From – Deal Street Asia
 


PH-listed port operator ICTSI wins bid to acquire Brazil’s Libra Terminal Rio

Philippine-listed port operator International Container Terminal Services Inc (ICTSI) on Thursday announced that it has won the bid to acquire Libra Terminal Rio SA (Libra Rio), the operator, manager, and developer of a container terminal in the port of Brazil’s Rio de Janeiro City. 

In a disclosure to the Philippine Stock Exchange, ICTSI said, its subsidiary, ICTSI Americas BV, emerged as the winning bidder to acquire the Brazilian container terminal operator from Boreal Empreendimentos e Participacoes SA. 

Financial details of the deal have not been disclosed and ICTSI, one of the world’s leading port and terminal operators, said it will work to sign a share purchase agreement with the seller in due course. Libra Rio holds the concession rights to operate, manage and develop the container terminal Terminal de Contêineres 1 (T1Rio) in the port of Rio de Janeiro City. 

The concession of T1Rio commenced in 1998, and was extended in 2011, to last until 2048. With the acquisition, ICTSI said, it will assume the operational, development, and other responsibilities under the current concession contract. “The transfer of the facilities to ICTSI management is expected to take place after all conditions precedent and required regulatory approvals have been obtained,” the Philippines-based port operator disclosed.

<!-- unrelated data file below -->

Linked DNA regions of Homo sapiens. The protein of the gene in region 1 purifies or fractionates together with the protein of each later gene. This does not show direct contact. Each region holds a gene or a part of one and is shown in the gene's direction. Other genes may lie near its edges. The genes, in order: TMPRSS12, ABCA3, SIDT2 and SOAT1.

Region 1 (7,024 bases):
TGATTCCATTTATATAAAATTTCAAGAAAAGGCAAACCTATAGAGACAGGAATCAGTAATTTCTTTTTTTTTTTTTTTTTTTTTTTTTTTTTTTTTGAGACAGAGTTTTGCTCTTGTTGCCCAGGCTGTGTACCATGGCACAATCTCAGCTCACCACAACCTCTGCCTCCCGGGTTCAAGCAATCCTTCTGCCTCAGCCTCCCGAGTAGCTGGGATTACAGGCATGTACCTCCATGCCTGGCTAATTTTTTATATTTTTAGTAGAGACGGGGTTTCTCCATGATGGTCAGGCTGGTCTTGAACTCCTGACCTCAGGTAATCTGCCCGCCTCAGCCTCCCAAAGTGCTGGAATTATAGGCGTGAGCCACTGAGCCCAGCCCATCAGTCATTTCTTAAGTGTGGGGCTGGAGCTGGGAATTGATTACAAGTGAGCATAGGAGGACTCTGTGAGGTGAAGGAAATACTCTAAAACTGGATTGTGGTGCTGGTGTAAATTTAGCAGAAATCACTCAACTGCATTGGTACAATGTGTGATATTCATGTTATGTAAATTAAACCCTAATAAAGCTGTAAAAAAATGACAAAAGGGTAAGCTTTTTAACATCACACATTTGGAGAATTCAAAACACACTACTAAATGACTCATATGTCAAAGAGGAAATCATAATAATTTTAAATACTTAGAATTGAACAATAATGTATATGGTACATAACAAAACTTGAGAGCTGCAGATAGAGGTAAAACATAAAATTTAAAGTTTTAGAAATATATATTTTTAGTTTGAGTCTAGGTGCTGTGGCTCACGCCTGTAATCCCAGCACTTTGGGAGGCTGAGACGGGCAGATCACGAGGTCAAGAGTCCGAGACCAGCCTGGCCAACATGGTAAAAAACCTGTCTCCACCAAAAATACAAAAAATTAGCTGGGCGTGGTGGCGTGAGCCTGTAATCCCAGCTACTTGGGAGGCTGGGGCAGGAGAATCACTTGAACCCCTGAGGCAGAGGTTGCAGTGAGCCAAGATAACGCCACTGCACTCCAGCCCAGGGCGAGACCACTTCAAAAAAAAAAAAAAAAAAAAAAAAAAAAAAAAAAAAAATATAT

In 2018, T1Rio had a throughput of approximately 135,000 TEUs and an estimated capacity of 530,000 TEUs. It has container terminal assets, including five ship-to-shore gantry cranes and a range of yard handling equipment including more than 16 rubber-tired-gantry cranes. 

The facility has a total land area of 18.8 hectares and 715 meters of quay wall, with a design water depth of up to 16 meters and, thus, the capability to receive large container vessels of global shipping lines. 

In June, ICTSI was declared preferred bidder for the concession of the development, operation, and maintenance of the multi-purpose terminal of the Port of Kribi by the Port Autonome de Kribi. The Port of Kribi is located in Cameroon, Central Africa. It is a newly built port with a deep draft. The multipurpose terminal consists of 265 meters of berth and 10 hectares of yard.

 
From – Deal Street Asia


China to remove foreign ownership caps for life insurers by 2020

China will remove foreign ownership caps for life insurers, securities firms and funding houses by 2020, a year earlier than scheduled, the top financial watchdog said on Saturday.